Year-round shellfish harvesting during the Middle to Late Holocene on the northwest coast Baja California
Knowledge of patterns of subsistence and seasonal settlement strategies on the northwest coast of the Baja California Peninsula is still scarce. In order to identify shellfish harvesting patterns from Middle to Late Holocene, oxygen isotope determinations from 66 California mussel shells (Mytilus californianus) from three archaeological sites in the coastal area of Bajamar-Jatay were analyzed. The results suggest that mussels were collected mainly during the fall and winter seasons (63.6%); followed by summer (24.2%), spring (9.1%) and to a lesser extent in late summer/early fall (3%). Except for one stratum in which the capture seems to have taken place primarily during the fall, most shellfish harvesting occurred year-round, both in the shell middens of the Archaic (4657 CAL BP) as of Late prehistory (1352-846 CAL BP). Shellfish harvesting may have been essential in the diet of the prehistoric human groups that seem to have occupied residential bases throughout the season cycle.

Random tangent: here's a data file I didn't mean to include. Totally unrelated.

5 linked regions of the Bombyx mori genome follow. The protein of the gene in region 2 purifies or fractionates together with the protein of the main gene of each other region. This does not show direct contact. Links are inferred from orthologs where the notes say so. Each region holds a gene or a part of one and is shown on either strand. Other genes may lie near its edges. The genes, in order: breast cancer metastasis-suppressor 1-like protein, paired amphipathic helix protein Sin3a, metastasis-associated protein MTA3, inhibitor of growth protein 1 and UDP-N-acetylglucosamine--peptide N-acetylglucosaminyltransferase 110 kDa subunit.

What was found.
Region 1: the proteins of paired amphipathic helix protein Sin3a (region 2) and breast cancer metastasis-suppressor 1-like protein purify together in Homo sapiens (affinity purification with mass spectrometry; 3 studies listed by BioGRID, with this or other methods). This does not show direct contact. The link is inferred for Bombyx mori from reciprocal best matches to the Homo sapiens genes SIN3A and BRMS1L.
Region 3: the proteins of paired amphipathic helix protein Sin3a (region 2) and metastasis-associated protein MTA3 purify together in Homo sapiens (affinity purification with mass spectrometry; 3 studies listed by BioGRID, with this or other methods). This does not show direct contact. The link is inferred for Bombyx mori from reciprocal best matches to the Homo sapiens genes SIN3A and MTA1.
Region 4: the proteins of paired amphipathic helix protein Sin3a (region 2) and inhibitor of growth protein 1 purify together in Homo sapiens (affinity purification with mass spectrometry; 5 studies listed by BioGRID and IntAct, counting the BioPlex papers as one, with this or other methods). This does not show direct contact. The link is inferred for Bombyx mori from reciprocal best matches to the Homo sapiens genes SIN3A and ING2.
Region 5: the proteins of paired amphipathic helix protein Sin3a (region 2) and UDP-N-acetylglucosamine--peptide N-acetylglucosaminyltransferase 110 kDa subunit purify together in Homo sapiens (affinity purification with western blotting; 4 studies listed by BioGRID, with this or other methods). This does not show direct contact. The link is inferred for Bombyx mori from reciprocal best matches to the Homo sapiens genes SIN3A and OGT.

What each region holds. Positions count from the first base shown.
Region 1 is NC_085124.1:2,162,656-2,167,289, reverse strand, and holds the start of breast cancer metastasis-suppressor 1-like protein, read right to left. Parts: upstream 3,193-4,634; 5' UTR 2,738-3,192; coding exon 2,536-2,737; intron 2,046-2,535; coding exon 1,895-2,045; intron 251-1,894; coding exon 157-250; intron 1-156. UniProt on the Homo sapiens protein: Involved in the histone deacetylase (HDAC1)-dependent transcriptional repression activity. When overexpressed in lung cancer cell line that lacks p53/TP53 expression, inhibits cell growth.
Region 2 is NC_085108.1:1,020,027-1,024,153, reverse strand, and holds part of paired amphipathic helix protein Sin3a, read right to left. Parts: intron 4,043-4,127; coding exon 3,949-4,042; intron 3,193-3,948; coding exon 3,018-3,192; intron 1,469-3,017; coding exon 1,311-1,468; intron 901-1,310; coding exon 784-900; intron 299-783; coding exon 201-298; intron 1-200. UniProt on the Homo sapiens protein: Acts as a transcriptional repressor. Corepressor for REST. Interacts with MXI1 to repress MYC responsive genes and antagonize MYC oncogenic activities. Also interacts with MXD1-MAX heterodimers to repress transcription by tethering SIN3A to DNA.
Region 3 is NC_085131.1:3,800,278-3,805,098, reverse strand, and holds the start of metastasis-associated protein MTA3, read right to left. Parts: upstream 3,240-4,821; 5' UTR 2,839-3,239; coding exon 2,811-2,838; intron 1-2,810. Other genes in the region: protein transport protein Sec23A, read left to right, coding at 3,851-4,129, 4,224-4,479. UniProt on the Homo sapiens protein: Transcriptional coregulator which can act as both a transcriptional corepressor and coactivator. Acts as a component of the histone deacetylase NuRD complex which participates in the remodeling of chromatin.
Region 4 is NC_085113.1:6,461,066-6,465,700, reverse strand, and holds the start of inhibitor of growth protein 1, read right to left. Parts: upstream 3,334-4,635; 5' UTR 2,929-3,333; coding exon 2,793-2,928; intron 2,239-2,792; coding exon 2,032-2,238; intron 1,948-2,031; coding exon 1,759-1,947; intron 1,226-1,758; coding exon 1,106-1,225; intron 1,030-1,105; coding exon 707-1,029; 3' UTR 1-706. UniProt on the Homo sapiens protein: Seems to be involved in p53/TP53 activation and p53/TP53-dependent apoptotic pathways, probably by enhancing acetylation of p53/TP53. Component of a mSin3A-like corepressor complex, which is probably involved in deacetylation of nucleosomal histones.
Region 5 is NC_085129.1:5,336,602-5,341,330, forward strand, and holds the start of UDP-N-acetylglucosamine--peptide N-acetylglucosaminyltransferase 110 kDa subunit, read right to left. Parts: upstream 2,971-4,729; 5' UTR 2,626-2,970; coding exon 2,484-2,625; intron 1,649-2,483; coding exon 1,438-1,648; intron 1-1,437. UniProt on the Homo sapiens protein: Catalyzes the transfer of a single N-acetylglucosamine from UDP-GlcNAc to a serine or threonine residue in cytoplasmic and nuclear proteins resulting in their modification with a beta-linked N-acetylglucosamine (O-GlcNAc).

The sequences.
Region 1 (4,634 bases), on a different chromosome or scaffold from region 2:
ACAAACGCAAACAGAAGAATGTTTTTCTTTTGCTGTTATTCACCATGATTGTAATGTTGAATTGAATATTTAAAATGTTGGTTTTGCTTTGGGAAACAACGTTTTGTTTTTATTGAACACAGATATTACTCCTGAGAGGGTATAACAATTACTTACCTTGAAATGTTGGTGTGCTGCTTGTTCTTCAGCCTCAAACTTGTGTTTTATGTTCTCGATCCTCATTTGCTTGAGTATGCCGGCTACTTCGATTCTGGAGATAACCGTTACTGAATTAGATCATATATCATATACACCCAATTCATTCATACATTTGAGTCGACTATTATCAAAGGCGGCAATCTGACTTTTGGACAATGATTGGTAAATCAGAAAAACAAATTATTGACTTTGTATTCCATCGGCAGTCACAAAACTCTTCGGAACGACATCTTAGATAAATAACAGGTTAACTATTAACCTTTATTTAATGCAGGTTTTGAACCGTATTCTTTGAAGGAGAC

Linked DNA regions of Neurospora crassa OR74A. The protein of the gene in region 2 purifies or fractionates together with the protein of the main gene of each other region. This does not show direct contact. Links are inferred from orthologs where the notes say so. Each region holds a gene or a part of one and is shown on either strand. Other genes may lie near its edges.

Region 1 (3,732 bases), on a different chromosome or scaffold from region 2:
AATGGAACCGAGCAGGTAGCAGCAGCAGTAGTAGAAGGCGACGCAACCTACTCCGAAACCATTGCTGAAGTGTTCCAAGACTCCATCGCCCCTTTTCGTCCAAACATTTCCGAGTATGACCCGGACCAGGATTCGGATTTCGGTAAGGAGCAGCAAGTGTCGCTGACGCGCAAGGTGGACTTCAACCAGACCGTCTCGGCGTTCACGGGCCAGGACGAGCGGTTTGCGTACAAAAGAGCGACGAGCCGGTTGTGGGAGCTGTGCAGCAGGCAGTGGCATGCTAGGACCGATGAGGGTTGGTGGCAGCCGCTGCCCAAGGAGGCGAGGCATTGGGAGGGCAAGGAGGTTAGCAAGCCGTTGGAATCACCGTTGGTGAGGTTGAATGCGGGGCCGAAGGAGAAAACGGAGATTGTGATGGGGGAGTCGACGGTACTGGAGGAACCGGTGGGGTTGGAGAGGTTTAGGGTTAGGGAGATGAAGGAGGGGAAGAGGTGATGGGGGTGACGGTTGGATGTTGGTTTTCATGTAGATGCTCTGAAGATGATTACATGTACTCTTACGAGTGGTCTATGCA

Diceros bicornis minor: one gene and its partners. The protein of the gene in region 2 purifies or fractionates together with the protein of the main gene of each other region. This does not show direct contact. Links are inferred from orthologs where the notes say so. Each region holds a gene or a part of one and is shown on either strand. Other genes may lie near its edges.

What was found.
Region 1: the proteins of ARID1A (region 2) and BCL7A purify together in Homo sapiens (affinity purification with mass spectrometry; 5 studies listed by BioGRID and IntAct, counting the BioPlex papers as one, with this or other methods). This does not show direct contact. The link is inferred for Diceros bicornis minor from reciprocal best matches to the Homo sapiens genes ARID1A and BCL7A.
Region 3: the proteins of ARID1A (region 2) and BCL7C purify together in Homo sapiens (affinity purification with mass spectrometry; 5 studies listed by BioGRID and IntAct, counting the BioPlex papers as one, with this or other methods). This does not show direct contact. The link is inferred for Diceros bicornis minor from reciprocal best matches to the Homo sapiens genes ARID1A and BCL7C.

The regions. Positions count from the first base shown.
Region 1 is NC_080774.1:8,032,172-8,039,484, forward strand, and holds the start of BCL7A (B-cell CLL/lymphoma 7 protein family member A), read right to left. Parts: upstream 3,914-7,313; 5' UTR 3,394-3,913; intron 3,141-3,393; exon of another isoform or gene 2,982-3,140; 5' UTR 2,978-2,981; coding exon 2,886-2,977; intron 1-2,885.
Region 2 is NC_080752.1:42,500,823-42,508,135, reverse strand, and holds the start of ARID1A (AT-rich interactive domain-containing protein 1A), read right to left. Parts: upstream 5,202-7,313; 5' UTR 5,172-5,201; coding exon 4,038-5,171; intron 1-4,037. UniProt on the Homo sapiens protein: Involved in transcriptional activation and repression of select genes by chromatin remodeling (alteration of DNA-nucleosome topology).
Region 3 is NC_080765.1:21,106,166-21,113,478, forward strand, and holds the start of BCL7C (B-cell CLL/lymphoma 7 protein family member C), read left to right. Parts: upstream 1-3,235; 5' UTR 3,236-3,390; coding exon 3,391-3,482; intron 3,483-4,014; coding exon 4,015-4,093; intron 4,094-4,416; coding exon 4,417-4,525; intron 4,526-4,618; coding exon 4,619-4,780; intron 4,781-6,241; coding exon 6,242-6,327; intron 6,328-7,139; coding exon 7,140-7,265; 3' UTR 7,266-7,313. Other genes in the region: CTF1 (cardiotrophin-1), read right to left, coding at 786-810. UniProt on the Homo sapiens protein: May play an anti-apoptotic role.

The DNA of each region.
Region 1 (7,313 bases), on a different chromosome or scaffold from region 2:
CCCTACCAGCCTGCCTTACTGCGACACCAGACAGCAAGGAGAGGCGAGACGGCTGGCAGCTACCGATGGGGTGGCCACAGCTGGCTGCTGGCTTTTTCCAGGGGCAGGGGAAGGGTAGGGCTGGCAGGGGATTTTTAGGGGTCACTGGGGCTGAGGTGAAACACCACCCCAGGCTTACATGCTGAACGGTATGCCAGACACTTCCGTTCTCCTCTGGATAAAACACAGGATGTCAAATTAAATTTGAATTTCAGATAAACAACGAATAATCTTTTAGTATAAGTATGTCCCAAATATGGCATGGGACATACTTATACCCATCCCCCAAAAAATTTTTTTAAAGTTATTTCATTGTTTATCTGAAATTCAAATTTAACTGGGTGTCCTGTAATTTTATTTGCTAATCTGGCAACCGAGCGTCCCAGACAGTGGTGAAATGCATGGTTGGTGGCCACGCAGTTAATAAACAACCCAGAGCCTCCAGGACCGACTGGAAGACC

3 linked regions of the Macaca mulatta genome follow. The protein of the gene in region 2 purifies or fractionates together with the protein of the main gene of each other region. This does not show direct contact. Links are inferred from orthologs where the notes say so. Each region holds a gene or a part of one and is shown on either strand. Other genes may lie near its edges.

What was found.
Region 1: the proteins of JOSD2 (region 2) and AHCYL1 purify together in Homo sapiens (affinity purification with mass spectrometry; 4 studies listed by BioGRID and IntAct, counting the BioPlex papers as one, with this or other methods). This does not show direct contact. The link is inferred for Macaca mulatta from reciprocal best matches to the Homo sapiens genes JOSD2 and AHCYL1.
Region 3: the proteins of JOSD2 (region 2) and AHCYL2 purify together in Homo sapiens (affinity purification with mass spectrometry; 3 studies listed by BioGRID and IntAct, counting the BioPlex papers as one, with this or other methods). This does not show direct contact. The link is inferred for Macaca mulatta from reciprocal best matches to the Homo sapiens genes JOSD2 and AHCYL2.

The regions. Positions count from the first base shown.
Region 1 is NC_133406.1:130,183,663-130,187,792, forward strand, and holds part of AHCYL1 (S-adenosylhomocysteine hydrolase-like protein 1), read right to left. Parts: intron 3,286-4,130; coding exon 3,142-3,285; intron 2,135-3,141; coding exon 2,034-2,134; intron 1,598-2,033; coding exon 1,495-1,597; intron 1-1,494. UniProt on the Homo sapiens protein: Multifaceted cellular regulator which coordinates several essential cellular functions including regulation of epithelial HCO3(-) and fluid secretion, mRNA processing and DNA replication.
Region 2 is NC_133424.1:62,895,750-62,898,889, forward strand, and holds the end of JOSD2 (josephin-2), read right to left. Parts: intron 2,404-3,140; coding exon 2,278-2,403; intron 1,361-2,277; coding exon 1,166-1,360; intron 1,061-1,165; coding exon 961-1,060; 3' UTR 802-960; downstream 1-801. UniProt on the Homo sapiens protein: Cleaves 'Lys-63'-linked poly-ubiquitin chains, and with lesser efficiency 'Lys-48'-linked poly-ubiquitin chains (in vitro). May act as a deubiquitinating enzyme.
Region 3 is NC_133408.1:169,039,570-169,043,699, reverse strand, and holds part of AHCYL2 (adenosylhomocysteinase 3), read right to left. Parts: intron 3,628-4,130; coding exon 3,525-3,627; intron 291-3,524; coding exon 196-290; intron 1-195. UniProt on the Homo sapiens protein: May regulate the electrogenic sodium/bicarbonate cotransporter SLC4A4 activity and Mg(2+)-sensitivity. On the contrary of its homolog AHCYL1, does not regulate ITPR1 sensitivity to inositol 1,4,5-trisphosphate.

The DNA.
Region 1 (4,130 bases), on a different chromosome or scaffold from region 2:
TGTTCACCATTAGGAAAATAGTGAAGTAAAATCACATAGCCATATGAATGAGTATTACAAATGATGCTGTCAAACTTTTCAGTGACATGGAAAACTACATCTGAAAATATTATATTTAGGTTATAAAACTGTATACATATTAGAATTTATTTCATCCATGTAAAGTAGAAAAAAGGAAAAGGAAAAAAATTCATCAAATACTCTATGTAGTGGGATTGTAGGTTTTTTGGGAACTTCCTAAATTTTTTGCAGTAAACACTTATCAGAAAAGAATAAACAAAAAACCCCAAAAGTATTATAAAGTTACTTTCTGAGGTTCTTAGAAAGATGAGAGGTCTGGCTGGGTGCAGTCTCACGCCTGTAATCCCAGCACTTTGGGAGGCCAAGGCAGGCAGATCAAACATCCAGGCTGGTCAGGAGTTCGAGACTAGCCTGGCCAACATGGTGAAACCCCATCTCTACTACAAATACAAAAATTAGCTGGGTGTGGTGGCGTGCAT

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Year-round shellfish harvesting during the Middle to Late Holocene on the northwest coast Baja California. Enah Montserrat Fonseca Ibarra, Sharon Herzka, Miguel Téllez, Miguel Santa Rosa del Río, René Vellanoweth. Presented at The 81st Annual Meeting of the Society for American Archaeology, Vancouver, British Columbia. 2017 ( tDAR id: 430317)
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Abstract Id(s): 17651